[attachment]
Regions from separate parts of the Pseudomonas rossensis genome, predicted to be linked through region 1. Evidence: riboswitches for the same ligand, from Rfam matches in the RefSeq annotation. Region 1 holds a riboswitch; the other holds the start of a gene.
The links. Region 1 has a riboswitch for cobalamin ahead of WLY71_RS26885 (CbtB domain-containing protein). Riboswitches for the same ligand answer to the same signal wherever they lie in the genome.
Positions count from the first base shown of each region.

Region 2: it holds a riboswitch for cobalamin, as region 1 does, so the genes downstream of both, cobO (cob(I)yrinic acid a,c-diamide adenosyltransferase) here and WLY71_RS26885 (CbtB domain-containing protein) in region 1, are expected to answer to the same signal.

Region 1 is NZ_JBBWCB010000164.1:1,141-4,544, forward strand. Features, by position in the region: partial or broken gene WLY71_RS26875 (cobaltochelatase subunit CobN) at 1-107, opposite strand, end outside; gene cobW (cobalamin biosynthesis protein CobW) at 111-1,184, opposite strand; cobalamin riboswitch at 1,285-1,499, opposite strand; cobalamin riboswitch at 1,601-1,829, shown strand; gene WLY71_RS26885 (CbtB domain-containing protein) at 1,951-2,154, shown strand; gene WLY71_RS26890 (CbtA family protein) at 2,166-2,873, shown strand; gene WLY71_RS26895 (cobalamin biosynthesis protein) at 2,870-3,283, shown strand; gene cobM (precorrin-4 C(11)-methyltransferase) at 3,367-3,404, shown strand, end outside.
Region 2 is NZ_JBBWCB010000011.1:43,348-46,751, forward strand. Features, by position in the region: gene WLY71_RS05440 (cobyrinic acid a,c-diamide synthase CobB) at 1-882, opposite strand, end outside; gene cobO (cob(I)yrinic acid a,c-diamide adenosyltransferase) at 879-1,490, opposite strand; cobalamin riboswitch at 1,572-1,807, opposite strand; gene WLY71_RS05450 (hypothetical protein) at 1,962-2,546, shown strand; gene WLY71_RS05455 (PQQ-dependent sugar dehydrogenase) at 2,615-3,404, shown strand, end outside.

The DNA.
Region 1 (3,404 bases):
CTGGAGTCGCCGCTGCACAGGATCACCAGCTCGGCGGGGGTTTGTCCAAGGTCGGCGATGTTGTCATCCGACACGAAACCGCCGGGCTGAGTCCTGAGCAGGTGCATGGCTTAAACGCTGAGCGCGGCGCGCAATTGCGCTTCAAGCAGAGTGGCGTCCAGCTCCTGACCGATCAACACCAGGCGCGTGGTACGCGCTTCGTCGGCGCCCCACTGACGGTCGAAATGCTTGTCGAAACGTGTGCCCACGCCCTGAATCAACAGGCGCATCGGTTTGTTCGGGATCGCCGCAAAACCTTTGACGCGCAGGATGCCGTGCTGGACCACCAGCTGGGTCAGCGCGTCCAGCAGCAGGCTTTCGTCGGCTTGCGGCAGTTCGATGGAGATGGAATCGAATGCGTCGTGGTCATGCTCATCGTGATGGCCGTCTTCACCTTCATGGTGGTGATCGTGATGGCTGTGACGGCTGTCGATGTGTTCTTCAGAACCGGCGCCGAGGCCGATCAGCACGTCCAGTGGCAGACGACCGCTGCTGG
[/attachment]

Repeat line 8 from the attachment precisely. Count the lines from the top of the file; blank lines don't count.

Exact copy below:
Region 1 (3,404 bases):